FIG. 10A is a vertical cross-sectional view of the semiconductor structure shown in FIG. 8, according to another embodiment of the present invention, after a first layer of epitaxial RSD regions having a faceted side portion are selectively grown to contact a substantial portion of the bottom surfaces of the second spacers, creating an air-gap spacer region.

FIG. 10B is a vertical cross-sectional view of the semiconductor structure shown in FIG. 10A after a second layer of epitaxial RSD regions having a faceted side portion is formed on the top surface of the first layer of epitaxial RSD regions, according to an embodiment of the present invention;

FIG. 11A is a vertical cross-sectional view of the semiconductor structure shown in FIG. 8, according to another embodiment of the present invention, after epitaxial RSD regions having faceted side portions that do not contact the second spacers have been formed on the surface of the semiconductor substrate;

FIG. 11B is a vertical cross-sectional view of the semiconductor structure shown in FIG. 11A, after a conformal spacer layer has been formed over the surface of the semiconductor structure creating air-gap spacer regions, according to an embodiment of the present invention;

FIG. 11C is a vertical cross-sectional view of the semiconductor structure shown in FIG. 11B after the conformal spacer layer has been partially removed to create conformal spacers, according to an embodiment of the present invention.

The drawings are not necessarily to scale. The drawings are merely schematic representations, not intended to portray specific parameters of the invention. The drawings are intended to depict only typical embodiments of the invention. In the drawings, like numbering represents like elements.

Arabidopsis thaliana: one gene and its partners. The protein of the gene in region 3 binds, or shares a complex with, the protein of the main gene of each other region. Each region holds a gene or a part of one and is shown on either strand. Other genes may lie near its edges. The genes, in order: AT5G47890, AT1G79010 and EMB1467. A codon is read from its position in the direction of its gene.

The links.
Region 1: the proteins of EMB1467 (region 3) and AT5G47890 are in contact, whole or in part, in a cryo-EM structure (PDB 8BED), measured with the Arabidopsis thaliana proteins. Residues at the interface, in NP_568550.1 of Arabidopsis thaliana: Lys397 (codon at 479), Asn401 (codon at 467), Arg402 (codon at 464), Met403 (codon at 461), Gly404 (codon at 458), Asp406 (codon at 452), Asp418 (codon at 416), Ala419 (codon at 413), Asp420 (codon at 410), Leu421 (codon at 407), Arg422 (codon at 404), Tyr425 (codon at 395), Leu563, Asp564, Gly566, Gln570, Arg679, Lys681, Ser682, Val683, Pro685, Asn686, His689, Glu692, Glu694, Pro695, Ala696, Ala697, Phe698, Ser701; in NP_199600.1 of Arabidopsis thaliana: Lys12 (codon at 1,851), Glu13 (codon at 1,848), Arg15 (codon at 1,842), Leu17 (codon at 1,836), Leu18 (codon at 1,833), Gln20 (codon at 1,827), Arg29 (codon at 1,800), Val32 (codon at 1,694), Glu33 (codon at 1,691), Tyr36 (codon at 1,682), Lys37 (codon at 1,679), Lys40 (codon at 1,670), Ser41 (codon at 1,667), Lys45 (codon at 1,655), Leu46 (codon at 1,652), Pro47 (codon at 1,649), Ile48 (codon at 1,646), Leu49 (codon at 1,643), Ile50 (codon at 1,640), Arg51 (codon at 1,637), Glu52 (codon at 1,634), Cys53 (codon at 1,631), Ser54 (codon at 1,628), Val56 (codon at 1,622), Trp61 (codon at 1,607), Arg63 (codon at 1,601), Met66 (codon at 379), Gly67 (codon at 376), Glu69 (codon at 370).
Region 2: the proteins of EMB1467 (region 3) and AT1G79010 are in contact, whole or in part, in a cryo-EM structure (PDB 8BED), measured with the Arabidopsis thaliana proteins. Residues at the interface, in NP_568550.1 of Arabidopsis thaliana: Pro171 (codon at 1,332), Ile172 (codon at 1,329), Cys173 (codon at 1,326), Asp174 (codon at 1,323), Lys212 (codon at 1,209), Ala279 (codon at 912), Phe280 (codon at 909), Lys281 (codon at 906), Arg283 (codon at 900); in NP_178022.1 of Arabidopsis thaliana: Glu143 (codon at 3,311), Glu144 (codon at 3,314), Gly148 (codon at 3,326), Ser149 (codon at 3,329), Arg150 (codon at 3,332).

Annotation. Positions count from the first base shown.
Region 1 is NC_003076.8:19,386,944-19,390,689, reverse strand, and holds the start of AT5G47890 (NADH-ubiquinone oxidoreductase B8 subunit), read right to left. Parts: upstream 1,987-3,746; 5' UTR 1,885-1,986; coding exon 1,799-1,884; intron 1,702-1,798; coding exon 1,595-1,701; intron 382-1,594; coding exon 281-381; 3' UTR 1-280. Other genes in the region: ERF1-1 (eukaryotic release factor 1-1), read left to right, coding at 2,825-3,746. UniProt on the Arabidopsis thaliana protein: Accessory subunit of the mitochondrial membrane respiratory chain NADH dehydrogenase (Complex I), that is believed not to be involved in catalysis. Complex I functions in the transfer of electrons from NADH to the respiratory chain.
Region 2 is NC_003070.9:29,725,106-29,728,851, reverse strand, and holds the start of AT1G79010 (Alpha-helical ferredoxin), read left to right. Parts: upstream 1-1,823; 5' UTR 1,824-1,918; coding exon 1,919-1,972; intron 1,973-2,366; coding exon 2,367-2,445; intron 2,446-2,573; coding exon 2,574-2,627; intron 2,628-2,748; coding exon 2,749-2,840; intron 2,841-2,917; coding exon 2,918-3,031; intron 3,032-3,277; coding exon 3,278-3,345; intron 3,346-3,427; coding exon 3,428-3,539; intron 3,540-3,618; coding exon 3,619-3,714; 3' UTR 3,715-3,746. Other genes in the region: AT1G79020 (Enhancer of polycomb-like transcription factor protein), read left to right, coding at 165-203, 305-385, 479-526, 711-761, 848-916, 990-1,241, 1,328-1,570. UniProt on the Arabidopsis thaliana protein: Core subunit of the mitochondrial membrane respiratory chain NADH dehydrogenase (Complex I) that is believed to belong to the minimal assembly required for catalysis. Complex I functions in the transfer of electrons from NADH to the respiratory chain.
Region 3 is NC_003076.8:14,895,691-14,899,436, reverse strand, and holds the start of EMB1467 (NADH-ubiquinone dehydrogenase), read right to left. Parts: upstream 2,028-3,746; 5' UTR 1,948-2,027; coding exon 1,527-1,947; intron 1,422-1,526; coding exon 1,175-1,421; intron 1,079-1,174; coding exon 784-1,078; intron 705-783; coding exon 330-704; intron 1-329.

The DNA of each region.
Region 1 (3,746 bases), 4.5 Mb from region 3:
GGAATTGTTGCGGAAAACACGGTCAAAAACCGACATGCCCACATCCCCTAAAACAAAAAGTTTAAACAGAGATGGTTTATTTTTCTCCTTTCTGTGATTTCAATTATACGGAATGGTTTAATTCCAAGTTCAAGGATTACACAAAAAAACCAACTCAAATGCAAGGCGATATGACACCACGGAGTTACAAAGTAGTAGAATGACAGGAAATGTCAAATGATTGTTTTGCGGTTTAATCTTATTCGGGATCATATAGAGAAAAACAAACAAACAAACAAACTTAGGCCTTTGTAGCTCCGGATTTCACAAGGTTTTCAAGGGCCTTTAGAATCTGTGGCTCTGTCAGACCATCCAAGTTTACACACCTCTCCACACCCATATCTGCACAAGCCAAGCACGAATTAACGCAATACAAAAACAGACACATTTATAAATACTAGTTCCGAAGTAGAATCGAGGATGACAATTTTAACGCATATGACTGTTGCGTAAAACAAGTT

DETAILED DESCRIPTION

Detailed embodiments of the claimed structures and methods are disclosed herein; however, it can be understood that the disclosed embodiments are merely illustrative of the claimed structures and methods that may be embodied in various forms. This invention may, however, be embodied in many different forms and should not be construed as limited to the exemplary embodiments set forth herein. Rather, these exemplary embodiments are provided so that this disclosure will be thorough and complete and will fully convey the scope of this invention to those skilled in the art. In the description and drawings, details of well-known features and techniques may be omitted to avoid unnecessarily obscuring the presented embodiments.

The embodiments of the present invention relate generally to the fabrication of integrated circuits, and more particularly to a structure and method for fabricating a dielectric spacer and air-gap spacer in a complementary metal-oxide-semiconductor (CMOS) device with epitaxial raised source/drain (RSD) structures. A semiconductor device is comprised of an intrinsic semiconductor material that has been doped, i.e., into which a doping agent has been introduced, to turn it into an extrinsic semiconductor having different electrical properties than the intrinsic semiconductor. Doping involves adding dopant atoms to an intrinsic semiconductor, which changes the electron and hole carrier concentrations of the intrinsic semiconductor at thermal equilibrium. Dominant carrier concentration in an extrinsic semiconductor determines the conductivity type of the semiconductor.